Sanctions avoided after EU backs Italy budget

ROME – Italy has finalised a budget agreement with the European Commission after months of negotiation, avoiding economic sanctions.

 Italy’s target deficit, a huge sticking point in previous negotiation attempts, will be reduced from 2.4 percent of GDP to 2.04 percent, as European officials voiced their concern over its effect on Italy’s 2.3 trillion-euro debt, the second-highest in Europe.

 Narrowing the deficit meant delaying a number of spending measures that were in the pipeline. The Five Star Movement’s basic income programme, for example, will not be rolled out for a number of months.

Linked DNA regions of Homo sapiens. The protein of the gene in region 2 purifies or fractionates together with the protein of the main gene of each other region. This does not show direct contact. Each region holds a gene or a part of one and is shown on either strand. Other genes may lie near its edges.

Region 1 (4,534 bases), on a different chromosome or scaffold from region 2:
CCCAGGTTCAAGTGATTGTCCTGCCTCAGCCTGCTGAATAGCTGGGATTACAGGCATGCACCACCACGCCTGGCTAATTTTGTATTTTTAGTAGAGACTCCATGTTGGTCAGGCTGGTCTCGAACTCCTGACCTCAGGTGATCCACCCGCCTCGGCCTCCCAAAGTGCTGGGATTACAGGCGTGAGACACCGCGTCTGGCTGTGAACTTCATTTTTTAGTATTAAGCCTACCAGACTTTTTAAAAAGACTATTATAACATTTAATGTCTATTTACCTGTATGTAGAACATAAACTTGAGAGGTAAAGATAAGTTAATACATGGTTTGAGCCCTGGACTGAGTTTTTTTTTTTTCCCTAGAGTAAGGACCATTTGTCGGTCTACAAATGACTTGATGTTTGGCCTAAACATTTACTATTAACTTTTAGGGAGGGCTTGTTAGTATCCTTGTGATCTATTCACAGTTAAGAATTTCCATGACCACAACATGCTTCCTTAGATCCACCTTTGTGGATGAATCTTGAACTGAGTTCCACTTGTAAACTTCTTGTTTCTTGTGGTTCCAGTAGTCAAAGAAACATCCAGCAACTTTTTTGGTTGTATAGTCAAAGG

Prime Minister Giuseppe Conte told the Italian senate that the compromise was a win-win situation. “We can say in conscience that we have realised in full the wishes of our citizens, demonstrating determination in the economic politics of the government,” he said after returning from negotiations with Brussels.

 Interior Minister Matteo Salvini voiced his support for the deal Conte had struck, saying he had negotiated “with competence, seriousness and firmness.” “To have avoided the infringement procedure is the victory of common sense for the good of Italian citizens,” the League leader added.

 Vice-president of the Commission Valdis Dombrovskis said that the agreement “still raises concerns.” “Let’s face it,” he wrote on Twitter, “the solution on the table is not ideal. But it allows us to avoid an Excessive Deficit Procedure at this stage, provided that the agreed measures are fully implemented.”